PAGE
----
“Once COVID-19 happened, we couldn’t afford [childcare] anymore,” said Tanesha Borgman, a speech pathologist and mom to a son with special needs. “We’re hoping we can afford [it] when I have a full paycheck again.”
Across the country, parents are adjusting to homeschooling and a lack of childcare as a result of the coronavirus pandemic. Lockdowns and virtual schooling have exposed what women have known for decades—that moms work harder and longer than dads, and receive less acknowledgement and compensation.
June 4, 2020 is Moms’ Equal Pay Day—marking the amount of additional days that moms have to work to earn the same amount of money as the average U.S. dad earned last year. Mothers who work full-time outside the home earn on average 70 cents on the dollar compared to fathers.
Unfortunately, these numbers actually understate the severity of this wage gap, because they do not take bonuses, benefits and other non-salary advantages into account.
When total earnings are taken into account, women in general earn only 57 cents per dollar compared to men, and as a result are denied tens of thousands of dollars of possible income every year.
And as is so often the case, women of color bear the hardest burden. Compared to white fathers, Native American, Latina and Black mothers all earn less than 50 cents per dollar.
During COVID-19, these wage gaps have extreme financial impacts on mothers and their families. At the same time, we are relying on mothers to perform essential work at their jobs and at home. While mothers with children under 18 are less than 16 percent of the working population, they make up a large percentage of essential workers—including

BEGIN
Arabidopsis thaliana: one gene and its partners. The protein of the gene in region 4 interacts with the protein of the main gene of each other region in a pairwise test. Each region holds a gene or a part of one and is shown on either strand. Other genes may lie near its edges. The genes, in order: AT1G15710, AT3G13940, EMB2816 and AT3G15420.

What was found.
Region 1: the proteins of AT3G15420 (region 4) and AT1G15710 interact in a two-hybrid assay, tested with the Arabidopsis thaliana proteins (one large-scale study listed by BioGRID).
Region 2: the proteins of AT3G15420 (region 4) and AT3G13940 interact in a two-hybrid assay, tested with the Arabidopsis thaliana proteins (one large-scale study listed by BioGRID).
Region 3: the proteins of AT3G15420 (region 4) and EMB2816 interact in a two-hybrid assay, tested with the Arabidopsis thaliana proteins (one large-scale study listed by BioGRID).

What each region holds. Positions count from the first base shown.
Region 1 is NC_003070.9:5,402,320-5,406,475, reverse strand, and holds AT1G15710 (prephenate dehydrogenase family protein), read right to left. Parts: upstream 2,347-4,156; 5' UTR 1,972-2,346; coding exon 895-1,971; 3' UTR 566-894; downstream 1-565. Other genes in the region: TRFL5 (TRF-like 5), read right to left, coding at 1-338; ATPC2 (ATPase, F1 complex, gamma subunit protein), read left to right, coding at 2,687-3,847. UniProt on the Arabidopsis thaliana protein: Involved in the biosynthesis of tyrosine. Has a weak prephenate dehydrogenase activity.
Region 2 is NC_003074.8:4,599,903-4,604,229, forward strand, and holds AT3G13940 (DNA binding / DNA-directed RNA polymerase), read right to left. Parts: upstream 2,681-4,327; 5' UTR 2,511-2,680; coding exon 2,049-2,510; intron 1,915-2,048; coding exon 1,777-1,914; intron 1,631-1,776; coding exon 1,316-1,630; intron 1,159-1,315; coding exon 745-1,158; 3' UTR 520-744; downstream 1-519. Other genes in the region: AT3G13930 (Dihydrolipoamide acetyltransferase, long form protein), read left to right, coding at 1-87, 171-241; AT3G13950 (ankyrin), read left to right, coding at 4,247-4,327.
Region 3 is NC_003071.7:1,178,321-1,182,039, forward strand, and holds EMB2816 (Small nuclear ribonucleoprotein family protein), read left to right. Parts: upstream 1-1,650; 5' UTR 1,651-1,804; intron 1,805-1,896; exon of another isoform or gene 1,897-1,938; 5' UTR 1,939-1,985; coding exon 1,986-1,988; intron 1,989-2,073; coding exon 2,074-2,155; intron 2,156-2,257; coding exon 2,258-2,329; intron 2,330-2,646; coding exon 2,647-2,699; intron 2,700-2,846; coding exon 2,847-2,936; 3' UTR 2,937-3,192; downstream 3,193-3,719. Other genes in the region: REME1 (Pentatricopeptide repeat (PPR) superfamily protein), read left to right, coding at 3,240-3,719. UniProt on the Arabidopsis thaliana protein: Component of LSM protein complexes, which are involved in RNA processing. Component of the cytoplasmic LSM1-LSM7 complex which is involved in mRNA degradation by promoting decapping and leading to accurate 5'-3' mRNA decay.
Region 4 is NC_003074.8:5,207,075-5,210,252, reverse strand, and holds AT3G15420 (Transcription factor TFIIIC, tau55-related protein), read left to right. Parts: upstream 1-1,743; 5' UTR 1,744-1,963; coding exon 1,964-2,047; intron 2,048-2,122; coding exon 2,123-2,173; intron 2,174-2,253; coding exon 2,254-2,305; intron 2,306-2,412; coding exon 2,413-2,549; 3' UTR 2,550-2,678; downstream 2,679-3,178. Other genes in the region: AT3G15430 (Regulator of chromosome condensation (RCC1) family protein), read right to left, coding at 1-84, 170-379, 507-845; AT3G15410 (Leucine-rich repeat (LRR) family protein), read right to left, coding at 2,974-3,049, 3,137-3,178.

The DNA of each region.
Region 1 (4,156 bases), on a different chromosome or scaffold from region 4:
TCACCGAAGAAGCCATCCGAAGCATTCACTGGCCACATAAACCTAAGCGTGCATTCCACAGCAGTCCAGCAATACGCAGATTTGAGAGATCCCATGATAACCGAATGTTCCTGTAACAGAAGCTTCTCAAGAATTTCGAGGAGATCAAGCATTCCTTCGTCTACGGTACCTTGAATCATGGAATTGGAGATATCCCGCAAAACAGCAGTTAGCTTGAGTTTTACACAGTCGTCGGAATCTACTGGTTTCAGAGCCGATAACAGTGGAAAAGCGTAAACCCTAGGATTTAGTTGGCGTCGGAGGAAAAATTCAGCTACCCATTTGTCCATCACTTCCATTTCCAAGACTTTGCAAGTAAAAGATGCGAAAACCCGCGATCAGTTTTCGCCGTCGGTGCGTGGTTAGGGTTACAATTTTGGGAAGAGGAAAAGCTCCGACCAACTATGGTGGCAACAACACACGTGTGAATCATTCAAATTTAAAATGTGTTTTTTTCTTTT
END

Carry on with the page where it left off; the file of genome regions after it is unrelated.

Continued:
- 19 percent of janitors, maids and housekeepers;
- 27.7 percent of childcare workers;
- 29.6 percent of personal care aides, home health aides, and nursing assistants; and
- 34.8 percent of registered nurses.
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At home, moms are overwhelmingly finding themselves responsible for educating and caring for their children. Mothers are doing the majority of homeschooling, and are looking after their children an average of 10.3 hours every day—2.3 hours more than fathers—while also doing 1.7 hours of housework more than fathers. In total, mothers are spending over 12 hours every day on childcare and housework.
This means that their time and concentration for paid work has declined rapidly. Because they are being forced to work and provide childcare at the same time, mothers are only able to do one-third the amount of uninterrupted paid work as fathers are. As a result, women are being forced to choose between their children and their jobs. And in many cases, that choice has been made for them; mothers have been 23 percent more likely to lose their jobs than fathers during this crisis.
All of these barriers to earning an equitable wage show that mothers are being chronically underpaid and their work is being undervalued. Consequently, families—especially families with a single mother—are facing severe economic impacts as a result of COVID-19. And in turn, this pandemic may worsen the wage gap, if moms are consistently let go from their jobs or are forced to resign to care for their children.
Unfortunately, the wage gap between moms and dads has stayed relatively consistent over time, with the divide in 2018 being only two cents less than it was in 2008. But the COVID-19 pandemic has led to fathers being more aware of the household work their wives have always done. On average, dads are doing almost twice as many hours of childcare as they were in 2015.
As we mark this year’s Moms’ Equal Pay Day, now is the time to join groups like MomsRising in the fight for fair, equitable wages for mothers across the country.
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